Easy money scams ensnare rural Colombians
By Hugh Bronstein
POPAYAN, Colombia (Reuters) - The lure of easy money was too tempting for thousands of Colombians who lost life savings in pyramid schemes across rural areas already blighted by poverty, rebel violence and cocaine trafficking.
Riots erupted last week in places like Popayan, a colonial-era mountain town in southern Colombia, when bilked depositors stormed the offices of bogus finance agencies whose managers had disappeared with suitcases full of cash.
As companies with such brazen names as "Money, Fast, Easy and in Cash" failed to deliver up to 150 percent in promised interest, the scams exposed the vulnerability of long-neglected rural areas where people shy from opening savings accounts due to high banking costs.
Like the rest of Colombia, with its culture of easy riches that stems from being the world's No. 1 cocaine exporter, people dream of a quick escape from poverty in Popayan.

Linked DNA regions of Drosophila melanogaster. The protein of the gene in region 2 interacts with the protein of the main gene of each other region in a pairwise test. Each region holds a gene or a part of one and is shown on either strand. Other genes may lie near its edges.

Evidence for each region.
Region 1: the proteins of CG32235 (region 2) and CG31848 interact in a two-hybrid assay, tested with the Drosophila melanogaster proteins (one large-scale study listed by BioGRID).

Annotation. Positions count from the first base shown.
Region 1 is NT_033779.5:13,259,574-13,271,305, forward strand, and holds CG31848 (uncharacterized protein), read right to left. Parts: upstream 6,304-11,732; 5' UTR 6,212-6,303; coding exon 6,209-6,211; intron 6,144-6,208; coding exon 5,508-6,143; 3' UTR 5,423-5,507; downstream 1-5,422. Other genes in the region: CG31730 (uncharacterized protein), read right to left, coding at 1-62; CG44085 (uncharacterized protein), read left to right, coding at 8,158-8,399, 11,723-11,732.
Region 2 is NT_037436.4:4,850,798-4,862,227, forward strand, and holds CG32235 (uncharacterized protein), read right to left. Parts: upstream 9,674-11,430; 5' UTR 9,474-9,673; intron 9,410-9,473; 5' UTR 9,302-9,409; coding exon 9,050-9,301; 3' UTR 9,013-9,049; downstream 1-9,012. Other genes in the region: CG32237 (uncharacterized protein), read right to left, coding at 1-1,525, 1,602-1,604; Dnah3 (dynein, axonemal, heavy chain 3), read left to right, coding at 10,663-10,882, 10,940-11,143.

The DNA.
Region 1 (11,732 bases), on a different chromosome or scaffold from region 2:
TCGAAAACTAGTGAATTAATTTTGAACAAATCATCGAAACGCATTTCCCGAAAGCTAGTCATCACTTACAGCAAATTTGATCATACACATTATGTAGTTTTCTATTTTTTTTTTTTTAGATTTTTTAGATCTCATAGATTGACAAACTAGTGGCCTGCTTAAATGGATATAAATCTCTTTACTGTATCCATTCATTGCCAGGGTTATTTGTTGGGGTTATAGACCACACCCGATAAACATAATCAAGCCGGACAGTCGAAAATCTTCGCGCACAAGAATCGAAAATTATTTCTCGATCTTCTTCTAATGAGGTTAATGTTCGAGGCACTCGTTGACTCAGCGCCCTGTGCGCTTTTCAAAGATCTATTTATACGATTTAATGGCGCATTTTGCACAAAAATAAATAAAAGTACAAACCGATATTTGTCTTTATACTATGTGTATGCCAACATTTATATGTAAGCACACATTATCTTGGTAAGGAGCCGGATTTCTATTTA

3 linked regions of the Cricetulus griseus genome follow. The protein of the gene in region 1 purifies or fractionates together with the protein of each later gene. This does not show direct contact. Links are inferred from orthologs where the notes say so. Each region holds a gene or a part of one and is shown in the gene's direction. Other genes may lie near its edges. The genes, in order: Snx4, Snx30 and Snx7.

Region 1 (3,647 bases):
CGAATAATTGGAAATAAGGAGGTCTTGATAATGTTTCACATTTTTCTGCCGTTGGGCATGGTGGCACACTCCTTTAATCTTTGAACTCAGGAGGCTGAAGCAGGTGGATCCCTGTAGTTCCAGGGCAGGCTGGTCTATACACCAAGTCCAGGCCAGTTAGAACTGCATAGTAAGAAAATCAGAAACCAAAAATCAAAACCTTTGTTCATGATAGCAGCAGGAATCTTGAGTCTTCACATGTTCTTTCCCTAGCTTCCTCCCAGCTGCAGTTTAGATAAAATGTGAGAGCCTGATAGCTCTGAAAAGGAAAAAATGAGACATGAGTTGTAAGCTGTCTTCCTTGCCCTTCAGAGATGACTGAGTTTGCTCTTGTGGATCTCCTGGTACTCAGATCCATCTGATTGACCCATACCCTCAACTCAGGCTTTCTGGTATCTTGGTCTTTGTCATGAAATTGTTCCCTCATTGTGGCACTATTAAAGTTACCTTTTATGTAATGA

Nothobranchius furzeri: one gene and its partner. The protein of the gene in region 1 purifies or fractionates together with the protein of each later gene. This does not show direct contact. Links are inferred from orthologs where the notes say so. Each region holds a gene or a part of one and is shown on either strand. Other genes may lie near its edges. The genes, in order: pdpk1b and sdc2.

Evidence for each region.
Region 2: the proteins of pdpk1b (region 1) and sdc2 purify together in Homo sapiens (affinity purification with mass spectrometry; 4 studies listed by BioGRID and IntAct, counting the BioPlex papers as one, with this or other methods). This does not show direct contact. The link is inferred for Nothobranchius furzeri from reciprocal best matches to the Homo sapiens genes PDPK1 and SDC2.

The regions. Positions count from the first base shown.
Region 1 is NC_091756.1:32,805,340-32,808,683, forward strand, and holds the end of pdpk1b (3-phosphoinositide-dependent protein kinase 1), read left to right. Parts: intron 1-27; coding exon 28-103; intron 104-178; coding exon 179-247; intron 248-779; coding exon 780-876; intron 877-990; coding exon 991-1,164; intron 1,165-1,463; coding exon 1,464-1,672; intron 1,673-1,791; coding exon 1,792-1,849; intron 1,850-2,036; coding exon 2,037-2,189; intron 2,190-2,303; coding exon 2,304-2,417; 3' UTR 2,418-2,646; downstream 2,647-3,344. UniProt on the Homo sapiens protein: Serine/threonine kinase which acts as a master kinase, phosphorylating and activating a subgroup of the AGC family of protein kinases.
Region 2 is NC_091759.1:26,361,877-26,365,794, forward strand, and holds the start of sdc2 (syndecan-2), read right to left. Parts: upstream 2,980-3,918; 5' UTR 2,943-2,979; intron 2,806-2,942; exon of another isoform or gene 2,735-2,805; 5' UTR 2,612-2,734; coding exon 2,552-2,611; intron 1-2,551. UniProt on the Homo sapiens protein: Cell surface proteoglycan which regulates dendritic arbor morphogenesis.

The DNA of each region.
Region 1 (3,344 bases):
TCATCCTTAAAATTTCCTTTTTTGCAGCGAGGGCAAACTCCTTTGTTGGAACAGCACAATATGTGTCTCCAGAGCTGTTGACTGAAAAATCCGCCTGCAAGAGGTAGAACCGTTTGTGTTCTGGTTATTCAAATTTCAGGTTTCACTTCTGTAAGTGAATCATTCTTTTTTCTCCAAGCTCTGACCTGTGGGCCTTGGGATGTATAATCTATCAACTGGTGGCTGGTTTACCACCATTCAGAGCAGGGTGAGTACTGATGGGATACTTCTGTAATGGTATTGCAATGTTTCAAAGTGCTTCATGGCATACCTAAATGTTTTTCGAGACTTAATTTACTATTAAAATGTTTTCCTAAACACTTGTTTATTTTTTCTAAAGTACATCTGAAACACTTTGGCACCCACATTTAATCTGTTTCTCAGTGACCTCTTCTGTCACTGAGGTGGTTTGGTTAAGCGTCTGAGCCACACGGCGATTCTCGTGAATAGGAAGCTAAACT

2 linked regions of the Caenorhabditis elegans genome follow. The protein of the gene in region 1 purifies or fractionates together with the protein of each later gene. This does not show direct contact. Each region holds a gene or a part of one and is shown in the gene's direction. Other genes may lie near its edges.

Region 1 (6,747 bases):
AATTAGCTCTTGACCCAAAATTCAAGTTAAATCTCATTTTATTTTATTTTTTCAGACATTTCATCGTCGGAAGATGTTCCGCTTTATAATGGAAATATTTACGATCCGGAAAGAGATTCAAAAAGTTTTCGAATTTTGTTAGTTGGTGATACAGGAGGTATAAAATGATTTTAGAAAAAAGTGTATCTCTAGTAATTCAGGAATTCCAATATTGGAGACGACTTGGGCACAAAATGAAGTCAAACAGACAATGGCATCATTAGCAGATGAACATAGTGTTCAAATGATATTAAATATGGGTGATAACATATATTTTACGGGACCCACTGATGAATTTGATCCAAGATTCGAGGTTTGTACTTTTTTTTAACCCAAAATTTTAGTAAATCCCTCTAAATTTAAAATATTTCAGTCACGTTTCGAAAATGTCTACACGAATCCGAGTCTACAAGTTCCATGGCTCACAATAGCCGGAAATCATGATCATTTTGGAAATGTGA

"I knew there as a huge risk. Who can really expect a 70 percent return?" said Jesus Bravo, 56, a local guitar player who invested and lost 11.8 million pesos ($5,000).
"But the temptation is equally huge when you see your neighbors raking in millions of pesos. My wife was even doing it. She earned 80 percent," he said.
The pyramids grew through last year until exploding in a wave of bankruptcies this month. Victims nationwide range from poor farmers to big-time politicians.
President Alvaro Uribe, who acknowledges he was caught off guard by the scandal, chastised police officers and senators for setting a bad example by investing in the schemes. He appealed to schools to teach children to reject a "Mafia culture" of quick riches and opt for honest work instead. Continued...